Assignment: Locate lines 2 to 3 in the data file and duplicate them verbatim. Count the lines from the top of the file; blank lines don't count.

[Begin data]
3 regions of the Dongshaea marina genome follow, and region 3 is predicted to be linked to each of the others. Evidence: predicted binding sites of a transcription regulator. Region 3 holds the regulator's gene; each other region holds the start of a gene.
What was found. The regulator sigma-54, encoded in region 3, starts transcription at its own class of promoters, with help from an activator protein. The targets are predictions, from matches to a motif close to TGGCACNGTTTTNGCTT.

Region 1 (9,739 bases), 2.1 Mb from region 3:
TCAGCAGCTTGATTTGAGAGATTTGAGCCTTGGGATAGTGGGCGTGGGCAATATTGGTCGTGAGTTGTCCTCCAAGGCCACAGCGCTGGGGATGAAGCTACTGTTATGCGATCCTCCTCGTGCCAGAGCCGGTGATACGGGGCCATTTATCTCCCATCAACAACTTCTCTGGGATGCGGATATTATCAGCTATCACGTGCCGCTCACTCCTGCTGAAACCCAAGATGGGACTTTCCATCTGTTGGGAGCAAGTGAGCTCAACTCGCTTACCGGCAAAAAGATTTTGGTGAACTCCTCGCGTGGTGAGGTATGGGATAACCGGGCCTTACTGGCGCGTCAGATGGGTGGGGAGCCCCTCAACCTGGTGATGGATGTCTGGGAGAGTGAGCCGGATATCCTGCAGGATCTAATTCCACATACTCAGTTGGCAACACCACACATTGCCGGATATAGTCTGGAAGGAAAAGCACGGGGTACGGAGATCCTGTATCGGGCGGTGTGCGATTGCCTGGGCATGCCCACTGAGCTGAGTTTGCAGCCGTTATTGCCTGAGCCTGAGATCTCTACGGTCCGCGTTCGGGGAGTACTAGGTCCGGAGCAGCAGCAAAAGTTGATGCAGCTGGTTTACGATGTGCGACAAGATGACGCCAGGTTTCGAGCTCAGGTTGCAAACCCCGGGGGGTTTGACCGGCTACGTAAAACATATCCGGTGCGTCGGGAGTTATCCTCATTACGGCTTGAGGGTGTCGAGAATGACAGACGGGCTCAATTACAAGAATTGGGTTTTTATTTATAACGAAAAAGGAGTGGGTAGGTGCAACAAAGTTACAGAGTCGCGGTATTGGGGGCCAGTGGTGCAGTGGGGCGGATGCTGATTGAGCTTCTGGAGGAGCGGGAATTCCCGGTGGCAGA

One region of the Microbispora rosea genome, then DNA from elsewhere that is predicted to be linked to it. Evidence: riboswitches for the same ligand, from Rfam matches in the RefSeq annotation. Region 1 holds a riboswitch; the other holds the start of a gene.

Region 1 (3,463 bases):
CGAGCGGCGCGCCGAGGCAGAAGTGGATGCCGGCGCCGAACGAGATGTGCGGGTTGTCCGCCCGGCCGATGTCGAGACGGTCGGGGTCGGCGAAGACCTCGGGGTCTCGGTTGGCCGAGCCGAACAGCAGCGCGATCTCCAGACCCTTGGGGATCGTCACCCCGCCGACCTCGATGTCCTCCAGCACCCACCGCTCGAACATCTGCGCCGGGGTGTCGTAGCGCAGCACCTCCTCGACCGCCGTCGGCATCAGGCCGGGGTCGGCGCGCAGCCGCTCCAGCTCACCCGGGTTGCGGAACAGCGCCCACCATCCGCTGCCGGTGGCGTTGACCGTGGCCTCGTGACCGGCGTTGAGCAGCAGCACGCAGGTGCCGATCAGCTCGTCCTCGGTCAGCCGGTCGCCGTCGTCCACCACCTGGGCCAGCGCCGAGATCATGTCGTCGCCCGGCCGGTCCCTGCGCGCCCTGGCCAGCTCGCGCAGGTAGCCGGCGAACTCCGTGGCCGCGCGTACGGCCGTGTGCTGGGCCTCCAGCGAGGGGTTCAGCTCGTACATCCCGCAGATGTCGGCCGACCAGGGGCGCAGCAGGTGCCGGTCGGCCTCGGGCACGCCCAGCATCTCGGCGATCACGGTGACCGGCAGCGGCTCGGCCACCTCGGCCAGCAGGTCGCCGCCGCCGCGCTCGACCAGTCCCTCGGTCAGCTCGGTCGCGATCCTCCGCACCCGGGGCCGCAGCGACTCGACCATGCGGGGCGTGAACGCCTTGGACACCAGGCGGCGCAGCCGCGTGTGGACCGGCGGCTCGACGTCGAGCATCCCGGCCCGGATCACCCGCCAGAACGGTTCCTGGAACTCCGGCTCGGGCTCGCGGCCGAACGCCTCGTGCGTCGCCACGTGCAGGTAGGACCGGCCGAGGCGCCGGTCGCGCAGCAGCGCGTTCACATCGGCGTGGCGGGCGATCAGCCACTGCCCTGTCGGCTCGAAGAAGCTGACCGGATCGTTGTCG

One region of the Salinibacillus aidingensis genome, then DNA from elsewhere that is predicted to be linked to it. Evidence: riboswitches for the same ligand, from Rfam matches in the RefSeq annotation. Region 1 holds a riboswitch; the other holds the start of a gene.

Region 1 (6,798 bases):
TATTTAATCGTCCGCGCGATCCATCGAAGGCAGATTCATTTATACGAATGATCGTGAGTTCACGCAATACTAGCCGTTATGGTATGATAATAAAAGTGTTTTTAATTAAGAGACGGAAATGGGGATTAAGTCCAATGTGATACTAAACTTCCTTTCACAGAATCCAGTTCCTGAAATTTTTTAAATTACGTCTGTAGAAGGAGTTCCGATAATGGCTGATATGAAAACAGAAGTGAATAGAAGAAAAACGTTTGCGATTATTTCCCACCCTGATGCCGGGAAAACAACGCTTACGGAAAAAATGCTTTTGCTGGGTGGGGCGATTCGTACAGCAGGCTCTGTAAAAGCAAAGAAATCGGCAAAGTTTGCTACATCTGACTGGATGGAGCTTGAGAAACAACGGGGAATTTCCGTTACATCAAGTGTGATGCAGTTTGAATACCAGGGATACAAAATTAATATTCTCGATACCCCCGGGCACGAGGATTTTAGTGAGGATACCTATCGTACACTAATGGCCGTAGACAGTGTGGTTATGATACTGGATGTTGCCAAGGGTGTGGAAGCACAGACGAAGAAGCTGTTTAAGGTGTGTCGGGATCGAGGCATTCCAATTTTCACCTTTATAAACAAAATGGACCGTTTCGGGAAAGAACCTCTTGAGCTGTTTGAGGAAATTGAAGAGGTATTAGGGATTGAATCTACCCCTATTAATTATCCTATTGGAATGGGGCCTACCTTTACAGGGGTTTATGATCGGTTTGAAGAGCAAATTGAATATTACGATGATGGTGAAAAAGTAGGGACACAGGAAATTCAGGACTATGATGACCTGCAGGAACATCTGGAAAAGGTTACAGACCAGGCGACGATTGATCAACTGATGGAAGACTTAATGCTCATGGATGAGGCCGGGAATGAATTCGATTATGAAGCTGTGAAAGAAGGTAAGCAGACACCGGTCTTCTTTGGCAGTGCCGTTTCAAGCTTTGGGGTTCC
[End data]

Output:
What was found. The regulator sigma-54, encoded in region 3, starts transcription at its own class of promoters, with help from an activator protein. The targets are predictions, from matches to a motif close to TGGCACNGTTTTNGCTT.

Region 1 (9,739 bases), 2.1 Mb from region 3: